Tadeusc D. Holocaust testimony (HVT-2316) interviewed by Ira Glick and Elizabeth Jacob
- Wilmette, Ill. : Holocaust Education Foundation, 1922
- Interview Date
- April 5, 1992.
- 2 copies: 3/4 in. master; and 1/2 in. VHS with time coding.
- Cite As
- Tadeusc D. Holocaust Testimony (HVT-2316). Fortunoff Video Archive for Holocaust Testimonies, Yale University Library.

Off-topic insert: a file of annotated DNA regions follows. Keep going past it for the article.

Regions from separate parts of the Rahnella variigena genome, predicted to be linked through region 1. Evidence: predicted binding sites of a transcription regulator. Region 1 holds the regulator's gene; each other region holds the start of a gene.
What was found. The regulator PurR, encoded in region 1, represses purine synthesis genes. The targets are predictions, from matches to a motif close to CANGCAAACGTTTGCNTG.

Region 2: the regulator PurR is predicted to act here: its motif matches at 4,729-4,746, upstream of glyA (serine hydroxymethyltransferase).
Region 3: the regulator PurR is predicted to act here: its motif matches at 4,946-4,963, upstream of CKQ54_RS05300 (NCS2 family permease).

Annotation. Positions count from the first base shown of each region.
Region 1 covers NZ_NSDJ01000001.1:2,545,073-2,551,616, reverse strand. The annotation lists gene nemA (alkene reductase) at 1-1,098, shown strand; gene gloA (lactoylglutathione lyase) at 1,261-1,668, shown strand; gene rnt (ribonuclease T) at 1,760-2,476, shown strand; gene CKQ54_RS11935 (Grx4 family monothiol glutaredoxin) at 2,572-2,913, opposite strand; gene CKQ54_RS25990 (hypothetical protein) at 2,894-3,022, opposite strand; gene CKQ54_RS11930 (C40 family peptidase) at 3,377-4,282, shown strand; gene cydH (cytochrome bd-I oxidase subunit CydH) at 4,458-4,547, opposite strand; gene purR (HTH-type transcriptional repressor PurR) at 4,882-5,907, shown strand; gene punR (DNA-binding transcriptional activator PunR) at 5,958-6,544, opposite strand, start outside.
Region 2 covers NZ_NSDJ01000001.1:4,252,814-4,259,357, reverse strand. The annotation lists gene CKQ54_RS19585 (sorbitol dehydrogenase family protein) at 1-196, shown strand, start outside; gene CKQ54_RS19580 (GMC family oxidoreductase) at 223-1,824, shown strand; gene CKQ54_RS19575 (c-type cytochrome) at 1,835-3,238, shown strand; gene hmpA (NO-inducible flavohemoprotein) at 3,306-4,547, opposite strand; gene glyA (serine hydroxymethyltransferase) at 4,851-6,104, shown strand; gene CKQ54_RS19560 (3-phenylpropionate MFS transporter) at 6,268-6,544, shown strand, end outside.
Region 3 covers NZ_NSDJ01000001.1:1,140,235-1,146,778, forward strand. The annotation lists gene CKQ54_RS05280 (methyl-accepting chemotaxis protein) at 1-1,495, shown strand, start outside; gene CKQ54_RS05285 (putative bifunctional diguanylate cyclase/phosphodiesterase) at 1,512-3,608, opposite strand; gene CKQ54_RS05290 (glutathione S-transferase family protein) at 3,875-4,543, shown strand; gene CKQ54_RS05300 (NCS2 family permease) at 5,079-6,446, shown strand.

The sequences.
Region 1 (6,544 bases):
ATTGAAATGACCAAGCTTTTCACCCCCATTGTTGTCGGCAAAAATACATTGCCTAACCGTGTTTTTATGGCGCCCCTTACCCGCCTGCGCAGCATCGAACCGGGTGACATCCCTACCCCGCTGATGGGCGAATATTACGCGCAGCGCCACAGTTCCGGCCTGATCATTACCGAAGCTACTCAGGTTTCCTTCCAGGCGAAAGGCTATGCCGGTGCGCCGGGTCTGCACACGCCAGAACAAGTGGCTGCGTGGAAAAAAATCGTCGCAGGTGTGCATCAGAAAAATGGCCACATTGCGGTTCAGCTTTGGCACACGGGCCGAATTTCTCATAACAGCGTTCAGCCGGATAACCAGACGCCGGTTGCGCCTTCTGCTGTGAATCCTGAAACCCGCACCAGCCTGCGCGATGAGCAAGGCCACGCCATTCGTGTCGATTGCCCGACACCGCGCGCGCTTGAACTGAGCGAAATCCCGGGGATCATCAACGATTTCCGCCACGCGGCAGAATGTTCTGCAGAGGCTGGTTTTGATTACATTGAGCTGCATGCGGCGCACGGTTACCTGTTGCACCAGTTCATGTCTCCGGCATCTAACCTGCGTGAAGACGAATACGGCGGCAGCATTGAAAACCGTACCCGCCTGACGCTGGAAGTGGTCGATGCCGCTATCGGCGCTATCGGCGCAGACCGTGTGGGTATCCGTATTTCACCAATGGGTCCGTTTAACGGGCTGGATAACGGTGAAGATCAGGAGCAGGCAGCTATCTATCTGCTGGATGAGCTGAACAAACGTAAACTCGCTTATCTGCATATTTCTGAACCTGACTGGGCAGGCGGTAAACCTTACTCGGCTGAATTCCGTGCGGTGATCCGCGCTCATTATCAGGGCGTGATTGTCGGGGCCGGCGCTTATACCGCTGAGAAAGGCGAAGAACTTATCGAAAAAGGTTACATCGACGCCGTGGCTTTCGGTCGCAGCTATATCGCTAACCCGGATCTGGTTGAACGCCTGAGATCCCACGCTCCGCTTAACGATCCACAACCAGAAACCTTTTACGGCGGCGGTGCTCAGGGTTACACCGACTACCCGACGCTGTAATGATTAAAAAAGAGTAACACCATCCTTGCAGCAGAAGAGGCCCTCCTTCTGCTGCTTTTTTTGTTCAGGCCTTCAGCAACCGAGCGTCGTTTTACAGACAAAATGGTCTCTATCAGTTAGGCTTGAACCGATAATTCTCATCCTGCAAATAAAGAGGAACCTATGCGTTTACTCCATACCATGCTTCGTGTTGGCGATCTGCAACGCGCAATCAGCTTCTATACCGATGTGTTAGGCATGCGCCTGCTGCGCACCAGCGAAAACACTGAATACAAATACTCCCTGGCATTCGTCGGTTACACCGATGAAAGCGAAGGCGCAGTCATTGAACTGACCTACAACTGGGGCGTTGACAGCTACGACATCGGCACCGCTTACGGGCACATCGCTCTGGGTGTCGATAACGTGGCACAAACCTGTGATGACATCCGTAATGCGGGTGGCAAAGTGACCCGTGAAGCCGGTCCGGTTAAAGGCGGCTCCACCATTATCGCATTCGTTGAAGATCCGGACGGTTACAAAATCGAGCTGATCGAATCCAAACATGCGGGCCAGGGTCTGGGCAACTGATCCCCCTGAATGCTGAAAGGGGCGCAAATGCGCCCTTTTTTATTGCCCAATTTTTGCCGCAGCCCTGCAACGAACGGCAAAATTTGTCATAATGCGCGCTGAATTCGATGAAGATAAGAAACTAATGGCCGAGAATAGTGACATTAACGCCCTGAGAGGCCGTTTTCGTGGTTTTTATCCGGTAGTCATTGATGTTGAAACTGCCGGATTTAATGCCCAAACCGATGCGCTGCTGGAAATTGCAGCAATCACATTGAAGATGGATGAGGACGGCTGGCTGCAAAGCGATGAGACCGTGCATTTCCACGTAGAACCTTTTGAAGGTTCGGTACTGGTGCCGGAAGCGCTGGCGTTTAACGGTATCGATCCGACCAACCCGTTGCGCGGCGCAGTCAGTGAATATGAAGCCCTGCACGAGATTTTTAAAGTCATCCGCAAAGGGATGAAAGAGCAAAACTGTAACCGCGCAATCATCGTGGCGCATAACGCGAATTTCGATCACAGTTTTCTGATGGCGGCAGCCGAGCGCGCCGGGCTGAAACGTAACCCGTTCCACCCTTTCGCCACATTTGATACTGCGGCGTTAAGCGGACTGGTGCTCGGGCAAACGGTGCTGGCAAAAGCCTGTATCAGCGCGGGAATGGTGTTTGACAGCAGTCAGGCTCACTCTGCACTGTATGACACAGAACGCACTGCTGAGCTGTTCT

Videotape testimony of Tadeusc D., a Roman Catholic, who was born in Łuków, Poland in 1921. He recalls growing up in Łuków, Kock, and Toruń; separation from Jews in elementary school; admiring the vitality of the Jewish community; antisemitic incidents; German invasion in 1939; arrest of Polish leaders; anti-Jewish measures; printing leaflets for the underground with his brother; their arrest; interrogations in Warzyn; transfer to prison in Lublin where he and his brother were sentenced to death; their transfer to Auschwitz in January 1941, and several weeks later to Flossenbürg; forced labor; his brother's execution; hospitalization; recovering from typhus with help from friends; and liberation by United States troops in April 1945. Mr. D. describes marriage in a displaced persons camp in Germany; moving to Belgium; and emigrating to the United States. He discusses the importance of making quick decisions, belonging to a group, and humor to survival; his terror and sense of emptiness in concentration camps; not knowing about the mass killing of Jews; his "split world-view" and the ever present pain of camp survivors; recurring nightmares; reluctance to share his experiences with his children; and aspiring to write about Polish-Jewish relations.